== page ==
Sustainability in Built Environment dominates Guardian Sustainable Business Awards

Sustainability in the Built Environment dominates Guardian Sustainable Business Award winners:

At British Land – winner of the Guardian Sustainable Business built environment award:

As the relationship with Camden council shows, British Land takes its corporate responsibility seriously and this is reflected in the goals for Regent’s Place. From design to construction, the project team has been expected to apply the highest standards of ISO 14001 certified sustainability brief for developments. As a consequence, all the new office buildings have Breeam “excellent” sustainability ratings.

From fit-out to property maintenance the developer has worked with occupiers and on-site teams to use natural resources efficiently, with a waste guide and sustainability brief for management – leading to 8% less like-for-like energy use since April 2010.

When the masterplan is complete, the Regent’s Place estate will double in size, providing 2m sq ft of office, retail and residential space for 14,000 workers and residents. What an opportunity, then, for a showcase site with sustainability at its core.

At Sainsbury’s – winner of the Guardian Sustainable Business energy award:

Crayford Sainsbury’s biggest UK store … is a breakthrough project – the first time a UK supermarket has used the so-called geo-exchange system to tap natural geo-thermal energy trapped deep under the ground.

At the heart of the system is an advanced ground-source heat pump that is linked to boreholes that capture and store waste heat from the store. This is released, when needed, to provide heat and hot water for the store and on-demand cooling for refrigeration.

Most importantly, it has allowed the supermarket group to increase the size of the store with no increase in either energy use or carbon emissions. The expanded store has exactly the same footprint as the smaller store it replaces.

As such, Crayford provides a blueprint for the UK’s second biggest grocer as it plots its future store development. The system will be used on several new and redeveloped stores now being planned.

At Tescos: winner of the Guardian Sustainable Business carbon award:

An all-timber new look store in Ramsey, Cambridgeshire, is meanwhile creating a zero-carbon template for future store development at home and abroad.

A range of new technologies is being tested, including sun-pipe lighting, renewable combined heat and power (CHP), harvested rainwater to flush toilets and run carwashes, the first ever LED car park lighting system and on-site renewable energy production. Similar stores in the Czech Republic and Thailand will be built in the coming months.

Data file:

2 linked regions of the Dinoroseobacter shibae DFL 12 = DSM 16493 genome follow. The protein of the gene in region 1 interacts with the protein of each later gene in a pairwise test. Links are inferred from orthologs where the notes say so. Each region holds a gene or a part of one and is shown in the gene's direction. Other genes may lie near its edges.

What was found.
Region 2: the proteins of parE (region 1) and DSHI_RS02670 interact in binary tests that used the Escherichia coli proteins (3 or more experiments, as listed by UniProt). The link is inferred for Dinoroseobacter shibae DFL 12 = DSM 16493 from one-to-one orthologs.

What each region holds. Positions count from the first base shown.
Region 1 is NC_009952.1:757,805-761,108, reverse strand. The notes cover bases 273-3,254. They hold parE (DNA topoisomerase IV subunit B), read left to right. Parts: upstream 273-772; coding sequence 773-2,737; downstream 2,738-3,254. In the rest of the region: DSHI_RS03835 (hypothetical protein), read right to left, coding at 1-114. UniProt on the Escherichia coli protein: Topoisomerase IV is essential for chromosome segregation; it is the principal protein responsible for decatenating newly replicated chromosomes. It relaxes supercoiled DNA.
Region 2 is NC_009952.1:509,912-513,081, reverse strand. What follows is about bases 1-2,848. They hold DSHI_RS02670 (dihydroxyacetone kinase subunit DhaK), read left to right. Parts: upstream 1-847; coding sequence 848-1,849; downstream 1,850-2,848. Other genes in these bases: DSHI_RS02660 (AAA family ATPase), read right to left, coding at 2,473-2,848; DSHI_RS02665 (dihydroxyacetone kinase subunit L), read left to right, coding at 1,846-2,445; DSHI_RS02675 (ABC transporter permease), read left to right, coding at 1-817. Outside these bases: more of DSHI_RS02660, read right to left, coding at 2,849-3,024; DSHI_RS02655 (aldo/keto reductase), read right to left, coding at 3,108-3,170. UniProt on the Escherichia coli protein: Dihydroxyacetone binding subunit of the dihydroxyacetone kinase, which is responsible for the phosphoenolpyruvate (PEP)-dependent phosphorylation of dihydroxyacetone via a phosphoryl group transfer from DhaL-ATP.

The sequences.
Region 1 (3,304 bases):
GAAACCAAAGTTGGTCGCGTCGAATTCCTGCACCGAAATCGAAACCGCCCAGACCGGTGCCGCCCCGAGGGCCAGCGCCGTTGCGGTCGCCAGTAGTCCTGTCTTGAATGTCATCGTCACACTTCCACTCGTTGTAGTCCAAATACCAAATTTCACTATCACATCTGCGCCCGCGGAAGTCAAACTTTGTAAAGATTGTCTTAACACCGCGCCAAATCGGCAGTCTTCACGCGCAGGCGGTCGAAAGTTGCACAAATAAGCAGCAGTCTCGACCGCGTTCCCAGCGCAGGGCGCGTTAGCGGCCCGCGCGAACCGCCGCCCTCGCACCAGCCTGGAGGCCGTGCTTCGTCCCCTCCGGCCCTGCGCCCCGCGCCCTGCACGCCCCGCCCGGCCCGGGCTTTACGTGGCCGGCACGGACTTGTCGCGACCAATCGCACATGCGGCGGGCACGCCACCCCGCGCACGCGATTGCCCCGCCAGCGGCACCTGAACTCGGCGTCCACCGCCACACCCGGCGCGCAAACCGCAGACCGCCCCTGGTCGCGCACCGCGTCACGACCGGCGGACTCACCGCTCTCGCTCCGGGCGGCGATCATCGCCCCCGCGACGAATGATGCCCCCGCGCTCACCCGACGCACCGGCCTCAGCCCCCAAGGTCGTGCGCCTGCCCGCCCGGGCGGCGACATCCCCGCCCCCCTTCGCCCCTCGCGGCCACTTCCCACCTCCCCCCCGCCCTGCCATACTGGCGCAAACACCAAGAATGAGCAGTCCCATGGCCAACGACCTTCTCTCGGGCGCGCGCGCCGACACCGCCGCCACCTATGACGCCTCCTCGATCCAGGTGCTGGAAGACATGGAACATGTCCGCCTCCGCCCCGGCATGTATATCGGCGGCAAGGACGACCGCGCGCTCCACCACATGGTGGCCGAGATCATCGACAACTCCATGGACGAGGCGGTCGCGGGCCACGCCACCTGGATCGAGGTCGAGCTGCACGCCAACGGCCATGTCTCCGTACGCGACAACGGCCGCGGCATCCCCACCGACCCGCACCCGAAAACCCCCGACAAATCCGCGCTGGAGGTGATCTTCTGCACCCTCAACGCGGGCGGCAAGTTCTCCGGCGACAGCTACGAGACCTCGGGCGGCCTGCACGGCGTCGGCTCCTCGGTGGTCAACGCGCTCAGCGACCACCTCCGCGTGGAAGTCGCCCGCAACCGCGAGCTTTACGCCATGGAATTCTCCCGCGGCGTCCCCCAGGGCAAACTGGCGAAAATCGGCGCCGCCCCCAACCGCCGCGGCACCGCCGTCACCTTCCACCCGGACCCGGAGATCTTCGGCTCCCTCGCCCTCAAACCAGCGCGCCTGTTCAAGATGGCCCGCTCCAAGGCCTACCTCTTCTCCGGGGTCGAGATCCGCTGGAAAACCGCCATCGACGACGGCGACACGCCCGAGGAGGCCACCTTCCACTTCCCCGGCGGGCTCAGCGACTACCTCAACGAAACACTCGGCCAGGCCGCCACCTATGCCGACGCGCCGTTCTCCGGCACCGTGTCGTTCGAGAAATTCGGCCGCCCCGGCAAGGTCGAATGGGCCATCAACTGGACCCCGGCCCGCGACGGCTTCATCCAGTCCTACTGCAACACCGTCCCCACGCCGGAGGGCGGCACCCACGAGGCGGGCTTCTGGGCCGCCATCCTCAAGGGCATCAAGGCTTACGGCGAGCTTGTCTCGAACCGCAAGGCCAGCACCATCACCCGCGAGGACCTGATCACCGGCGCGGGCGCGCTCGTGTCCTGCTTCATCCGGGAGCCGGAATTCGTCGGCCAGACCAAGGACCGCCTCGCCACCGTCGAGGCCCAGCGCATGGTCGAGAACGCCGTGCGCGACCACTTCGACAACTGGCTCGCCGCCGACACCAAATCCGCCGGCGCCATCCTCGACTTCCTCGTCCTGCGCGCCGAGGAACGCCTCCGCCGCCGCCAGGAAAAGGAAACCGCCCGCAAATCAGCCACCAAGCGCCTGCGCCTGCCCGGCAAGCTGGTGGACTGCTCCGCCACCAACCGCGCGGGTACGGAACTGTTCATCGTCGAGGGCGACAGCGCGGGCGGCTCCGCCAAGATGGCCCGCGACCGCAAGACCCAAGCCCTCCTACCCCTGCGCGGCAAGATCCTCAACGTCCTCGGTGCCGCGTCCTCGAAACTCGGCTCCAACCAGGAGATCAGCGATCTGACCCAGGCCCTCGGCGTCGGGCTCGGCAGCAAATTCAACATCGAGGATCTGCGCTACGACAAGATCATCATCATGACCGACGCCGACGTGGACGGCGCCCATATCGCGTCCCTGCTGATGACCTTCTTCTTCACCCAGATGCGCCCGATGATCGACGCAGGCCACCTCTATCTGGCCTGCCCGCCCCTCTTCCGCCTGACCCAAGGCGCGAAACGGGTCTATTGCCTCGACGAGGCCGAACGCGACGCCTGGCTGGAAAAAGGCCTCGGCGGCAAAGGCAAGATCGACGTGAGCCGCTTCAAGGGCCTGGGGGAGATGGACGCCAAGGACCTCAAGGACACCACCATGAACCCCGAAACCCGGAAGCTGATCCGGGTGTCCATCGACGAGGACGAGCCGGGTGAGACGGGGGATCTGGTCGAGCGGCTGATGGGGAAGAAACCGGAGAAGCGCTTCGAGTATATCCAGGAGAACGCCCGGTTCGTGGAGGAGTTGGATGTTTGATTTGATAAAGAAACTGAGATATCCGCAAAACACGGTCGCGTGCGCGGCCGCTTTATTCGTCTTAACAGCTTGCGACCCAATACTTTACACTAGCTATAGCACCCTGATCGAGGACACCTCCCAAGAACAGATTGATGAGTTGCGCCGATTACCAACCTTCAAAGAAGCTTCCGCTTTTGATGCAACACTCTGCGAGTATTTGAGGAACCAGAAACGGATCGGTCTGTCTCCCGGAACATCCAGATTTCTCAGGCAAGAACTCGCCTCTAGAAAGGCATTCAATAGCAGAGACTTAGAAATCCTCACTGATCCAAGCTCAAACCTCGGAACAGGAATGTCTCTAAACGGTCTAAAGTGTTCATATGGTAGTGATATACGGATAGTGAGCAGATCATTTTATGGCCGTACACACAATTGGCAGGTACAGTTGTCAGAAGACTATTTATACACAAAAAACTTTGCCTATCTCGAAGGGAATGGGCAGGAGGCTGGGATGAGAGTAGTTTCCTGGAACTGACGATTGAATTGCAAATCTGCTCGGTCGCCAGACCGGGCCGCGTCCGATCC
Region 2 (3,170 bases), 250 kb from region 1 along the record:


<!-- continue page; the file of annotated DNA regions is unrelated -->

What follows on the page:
Some 614 UK stores have also been fitted with electronic energy boards showing staff at all levels, and in real time, if their store is operating in an energy efficient way and suggesting ways to improve the results.

The Livingston distribution centre in Scotland will soon be equipped with a six megawatt CHP plant, while the California distribution centre has one of the largest roof-mounted solar installations in North America.

And

at InterfaceFLOR – winner of the Guardian Sustainable Business waste and recycling award:

In 1995 InterfaceFLOR, a carpet tile and commercial flooring company, launched mission zero, a promise to eliminate all of its negative environmental impacts by 2020.

Born from an “epiphany” that founder and chairman Ray Anderson had on reading Paul Hawken’s The Ecology of Commerce, the mission moved the company away from the “take, make, waste” cycle of manufacturing towards a more sustainable business model.

The path to mission zero is made up of seven clear and ambitious goals, ranging from eliminating waste and using wholly renewable energy to maximising recycling and using resource-efficient transport.

For InterfaceFLOR, eliminating waste meant eliminating the concept of waste, not just incrementally reducing it. Recycling is seen as a last resort and only considered in cases where waste cannot be prevented or reused in any way. It’s an approach the judges thought eminently replicable.

At Capgemini – short-listed for the Guardian Sustainable Business built environment award.

Capgemini has established a new approach for building energy efficient data centres. Rather than build from scratch, it has used an existing building ‘shell’ and populated it with prefabricated modules, similar to those used as mobile hospitals by the British army in Afghanistan.

This in itself minimises the environmental impact that would come with a new-build project and cuts development time from 18 months to just 22 weeks.